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Hate Crimes - Scope Of The Problem

bias increased level statistics

Although there is some reason to believe that the level of bias crimes increased over the last two decades of the twentieth century, it remains difficult to gauge whether the bias crime problem has actually worsened. During the 1980s, public concern over the level of bias-motivated violence in the United States rose dramatically. Such concern and the consequent enactment of bias crime statutes across the United States probably stemmed, at least in part, from an apparent worsening of the bias crime problem. Statistics from both independent and governmental data-gathering organizations support the conclusion that bias crime increased over the course of the 1980s and, to a large extent, leveled off during the 1990s. These statistics, however, remain inconsistent and incomplete. Moreover, the statistics gathered toward the end of the 1980s and throughout the early to mid-1990s reflected not only a growth in the bias crime problem, but also a growth in legislative and administrative awareness of the problem.

In general, experts and commentators on bias crime agree that these crimes had, throughout the mid and late 1980s and early 1990s, increased annually. The main organizations that collect data on the subject of bias-motivated violence—the Anti-Defamation League, the Southern Poverty Law Center, and the National Gay and Lesbian Task Force—all reported such persistent growth.

In 1990 Congress passed the Hate Crime Statistics Act (HCSA) in an effort to provide official statistics concerning the level of bias crimes. Under this act, the Department of Justice must collect statistics on the incidence of bias crimes in the United States as a part of its regular information-gathering system. The Attorney General delegated the development and implementation of the HCSA to the Federal Bureau of Investigation's Uniform Crime Reporting Program for incorporation among its sixteen thousand voluntary law enforcement agency participants. Beginning with the HCSA's implementation in 1991 and through the early 1990s, the F.B.I. documented a general rise in bias crimes. However, these figures, like those reported by other data-gathering organizations, remain vulnerable to charges of inaccuracy. Because the F.B.I.'s numbers simply mirror the numbers reported by state and local law enforcement agencies, and because agency participation under the HCSA is voluntary, the completed data more aptly reflect popular perception of the bias crime problem rather than the problem itself.

There is a mutual-feedback relationship between the bias crime problem and both the popular perception and official response to the problem. A perceived increase in bias crime as fostered by independent data-gathering and reporting leads to increased public concern regarding such crimes. Such concern leads, in succession, to legislative and administrative response, to increased official reporting, and, in effect, to an even greater perceived increase in bias crime. Thus, problem and perception conflate, and the apparent growth in bias crime becomes not simply a reflection of increased hatred and apathy (as the statistics alone would suggest) but also an indication of increased understanding and action (as the increased response to the problem suggests).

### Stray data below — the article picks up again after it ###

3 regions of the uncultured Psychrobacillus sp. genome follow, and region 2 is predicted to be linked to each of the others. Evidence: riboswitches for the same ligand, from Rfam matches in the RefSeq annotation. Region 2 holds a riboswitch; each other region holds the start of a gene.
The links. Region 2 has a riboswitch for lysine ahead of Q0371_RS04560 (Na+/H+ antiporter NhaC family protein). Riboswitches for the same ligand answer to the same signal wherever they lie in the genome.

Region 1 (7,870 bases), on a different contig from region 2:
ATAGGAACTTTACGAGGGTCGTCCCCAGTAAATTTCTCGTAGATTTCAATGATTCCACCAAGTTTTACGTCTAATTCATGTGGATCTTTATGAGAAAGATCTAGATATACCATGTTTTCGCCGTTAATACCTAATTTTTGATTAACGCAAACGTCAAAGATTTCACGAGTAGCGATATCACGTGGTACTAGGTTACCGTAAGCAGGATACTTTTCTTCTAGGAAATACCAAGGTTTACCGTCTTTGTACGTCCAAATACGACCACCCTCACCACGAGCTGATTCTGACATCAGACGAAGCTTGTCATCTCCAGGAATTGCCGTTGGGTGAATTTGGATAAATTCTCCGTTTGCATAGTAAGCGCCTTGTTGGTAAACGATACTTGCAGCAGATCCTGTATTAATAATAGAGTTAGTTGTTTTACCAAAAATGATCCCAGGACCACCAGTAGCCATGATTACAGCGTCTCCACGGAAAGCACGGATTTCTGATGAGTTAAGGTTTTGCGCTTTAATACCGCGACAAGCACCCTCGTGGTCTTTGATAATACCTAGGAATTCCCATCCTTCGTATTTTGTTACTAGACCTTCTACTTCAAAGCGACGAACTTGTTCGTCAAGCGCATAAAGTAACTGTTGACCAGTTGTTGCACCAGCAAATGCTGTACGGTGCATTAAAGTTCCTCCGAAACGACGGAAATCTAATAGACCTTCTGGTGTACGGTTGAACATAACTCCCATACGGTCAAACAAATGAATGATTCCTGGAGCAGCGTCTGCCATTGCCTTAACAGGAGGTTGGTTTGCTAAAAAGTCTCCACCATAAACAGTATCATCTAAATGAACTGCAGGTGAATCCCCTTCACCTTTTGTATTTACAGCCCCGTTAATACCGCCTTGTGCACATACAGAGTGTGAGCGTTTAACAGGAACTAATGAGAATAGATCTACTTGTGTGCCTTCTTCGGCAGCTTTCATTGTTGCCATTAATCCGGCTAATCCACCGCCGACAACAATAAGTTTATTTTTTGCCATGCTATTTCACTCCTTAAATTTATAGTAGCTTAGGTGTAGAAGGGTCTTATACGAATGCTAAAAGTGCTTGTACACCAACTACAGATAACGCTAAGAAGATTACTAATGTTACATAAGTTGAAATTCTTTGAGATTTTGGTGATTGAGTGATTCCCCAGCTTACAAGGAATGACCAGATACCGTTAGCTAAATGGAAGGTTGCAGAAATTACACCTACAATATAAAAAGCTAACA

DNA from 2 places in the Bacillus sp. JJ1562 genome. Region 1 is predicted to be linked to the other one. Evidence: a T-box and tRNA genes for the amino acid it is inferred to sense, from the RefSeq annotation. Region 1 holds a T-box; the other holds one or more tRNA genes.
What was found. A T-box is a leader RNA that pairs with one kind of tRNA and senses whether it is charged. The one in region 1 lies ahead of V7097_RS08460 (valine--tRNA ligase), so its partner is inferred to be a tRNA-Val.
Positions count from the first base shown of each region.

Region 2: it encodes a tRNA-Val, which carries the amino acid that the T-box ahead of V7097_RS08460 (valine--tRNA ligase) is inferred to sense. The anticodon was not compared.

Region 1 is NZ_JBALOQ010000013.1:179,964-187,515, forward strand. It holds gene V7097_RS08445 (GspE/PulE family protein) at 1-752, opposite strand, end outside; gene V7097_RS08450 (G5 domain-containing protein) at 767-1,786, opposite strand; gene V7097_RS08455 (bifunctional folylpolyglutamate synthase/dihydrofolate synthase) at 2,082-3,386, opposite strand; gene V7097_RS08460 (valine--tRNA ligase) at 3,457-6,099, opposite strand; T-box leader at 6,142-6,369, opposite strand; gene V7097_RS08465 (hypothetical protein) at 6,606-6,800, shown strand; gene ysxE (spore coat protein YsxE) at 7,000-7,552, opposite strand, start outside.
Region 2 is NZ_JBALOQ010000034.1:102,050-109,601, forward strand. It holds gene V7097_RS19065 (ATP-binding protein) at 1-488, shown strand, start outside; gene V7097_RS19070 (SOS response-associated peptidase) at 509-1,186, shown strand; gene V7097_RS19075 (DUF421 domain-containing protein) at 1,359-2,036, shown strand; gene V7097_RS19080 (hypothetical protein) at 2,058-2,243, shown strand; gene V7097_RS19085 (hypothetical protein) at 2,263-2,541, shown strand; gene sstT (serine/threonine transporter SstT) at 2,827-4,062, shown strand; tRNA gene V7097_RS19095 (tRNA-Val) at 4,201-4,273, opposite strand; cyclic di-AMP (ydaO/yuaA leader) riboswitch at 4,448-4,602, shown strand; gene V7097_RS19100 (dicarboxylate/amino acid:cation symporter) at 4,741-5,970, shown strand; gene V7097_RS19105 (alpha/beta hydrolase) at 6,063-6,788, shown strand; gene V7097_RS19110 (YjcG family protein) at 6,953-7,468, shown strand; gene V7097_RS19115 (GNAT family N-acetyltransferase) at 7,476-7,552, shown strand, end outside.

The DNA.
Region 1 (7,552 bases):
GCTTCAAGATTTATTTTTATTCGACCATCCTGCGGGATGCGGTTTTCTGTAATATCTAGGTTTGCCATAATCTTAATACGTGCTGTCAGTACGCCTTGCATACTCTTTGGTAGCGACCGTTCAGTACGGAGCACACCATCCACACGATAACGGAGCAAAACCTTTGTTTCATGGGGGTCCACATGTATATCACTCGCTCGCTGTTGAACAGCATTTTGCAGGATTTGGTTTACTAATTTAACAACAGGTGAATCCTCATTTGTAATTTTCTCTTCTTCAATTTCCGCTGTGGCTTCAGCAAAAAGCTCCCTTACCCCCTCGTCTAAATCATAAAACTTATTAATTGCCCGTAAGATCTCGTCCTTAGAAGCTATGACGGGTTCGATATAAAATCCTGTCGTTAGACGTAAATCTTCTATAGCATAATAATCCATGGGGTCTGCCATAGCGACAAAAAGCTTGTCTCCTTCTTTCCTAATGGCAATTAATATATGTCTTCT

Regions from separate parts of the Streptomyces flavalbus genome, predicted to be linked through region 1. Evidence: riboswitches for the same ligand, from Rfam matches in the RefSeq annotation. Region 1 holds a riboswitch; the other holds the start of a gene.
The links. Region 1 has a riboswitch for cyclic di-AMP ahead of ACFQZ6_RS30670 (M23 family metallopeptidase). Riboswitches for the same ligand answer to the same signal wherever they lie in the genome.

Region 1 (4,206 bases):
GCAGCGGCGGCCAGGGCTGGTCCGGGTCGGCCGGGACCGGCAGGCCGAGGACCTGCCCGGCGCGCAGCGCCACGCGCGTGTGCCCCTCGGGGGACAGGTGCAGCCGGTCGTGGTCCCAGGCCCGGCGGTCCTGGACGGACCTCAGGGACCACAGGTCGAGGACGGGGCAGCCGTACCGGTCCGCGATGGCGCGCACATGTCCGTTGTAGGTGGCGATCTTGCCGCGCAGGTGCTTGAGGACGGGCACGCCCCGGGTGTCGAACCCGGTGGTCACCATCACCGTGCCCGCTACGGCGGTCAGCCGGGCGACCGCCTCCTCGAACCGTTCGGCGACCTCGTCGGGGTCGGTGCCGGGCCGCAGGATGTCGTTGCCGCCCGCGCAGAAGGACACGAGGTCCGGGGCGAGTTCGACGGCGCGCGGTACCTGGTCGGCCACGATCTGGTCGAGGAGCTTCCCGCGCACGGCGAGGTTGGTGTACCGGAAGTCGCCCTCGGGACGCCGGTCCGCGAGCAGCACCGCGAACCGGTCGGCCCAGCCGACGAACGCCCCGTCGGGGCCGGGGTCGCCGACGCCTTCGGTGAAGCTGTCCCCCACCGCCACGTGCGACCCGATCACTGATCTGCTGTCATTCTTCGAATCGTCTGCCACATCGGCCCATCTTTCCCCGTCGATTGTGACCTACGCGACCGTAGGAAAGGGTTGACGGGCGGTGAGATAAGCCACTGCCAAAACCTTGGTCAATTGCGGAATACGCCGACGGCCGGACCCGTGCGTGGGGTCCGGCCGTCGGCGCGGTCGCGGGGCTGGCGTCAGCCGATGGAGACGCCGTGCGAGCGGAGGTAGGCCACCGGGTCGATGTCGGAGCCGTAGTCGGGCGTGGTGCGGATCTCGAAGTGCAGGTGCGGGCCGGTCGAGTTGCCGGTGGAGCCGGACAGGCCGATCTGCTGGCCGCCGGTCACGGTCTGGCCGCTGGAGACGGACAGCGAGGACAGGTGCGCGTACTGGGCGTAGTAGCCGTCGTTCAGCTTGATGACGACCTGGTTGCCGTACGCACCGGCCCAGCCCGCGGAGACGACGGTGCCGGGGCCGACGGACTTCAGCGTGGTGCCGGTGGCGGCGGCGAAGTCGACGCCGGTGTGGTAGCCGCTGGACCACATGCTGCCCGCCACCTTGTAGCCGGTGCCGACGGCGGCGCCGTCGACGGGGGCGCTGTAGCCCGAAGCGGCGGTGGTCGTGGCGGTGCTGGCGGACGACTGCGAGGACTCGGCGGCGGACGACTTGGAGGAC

On the other hand, there is reason to believe that, despite increased bias crime reporting by police agencies, a majority of bias crime victims do not report incidents at all. Victims' distrust of the police, language barriers, and fear of either retaliation by the offender or public exposure generally may well lead to systemic underreporting of bias crimes.

In addition to all of the problems with measuring the current level of bias crimes, there is a significant problem with establishing a baseline for a meaningful comparison. Data collection on the levels of bias crimes prior to the mid-1980s was virtually nonexistent. For example, it was not until 1978 that the Boston City Police Department became the first law enforcement agency to track bias-motivated crimes; it was not until 1981 that Maryland became the first state to pass a reporting statute.

It is thus not possible to say with confidence the extent to which bias crimes are increasing and the extent to which the increase is one of perception. However, the obvious relationship between perception and problem in no way undercuts the severity of the problem. Whatever the difficulties of measuring bias crime levels with precision, the existence of a serious level of bias-motivated crime is confirmed. Moreover, the mutual-feedback relationship between the level of bias crime and the popular perception of this level does not necessarily undermine a determination of the severity of the problem. As the understanding of what constitutes a bias crime is broadened, that which may have been dismissed as a "prank" in an earlier time is now properly revealed as bias-motivated criminal conduct. This does not mean that bias crimes are being overcounted; rather it means that previously these crimes were undercounted.

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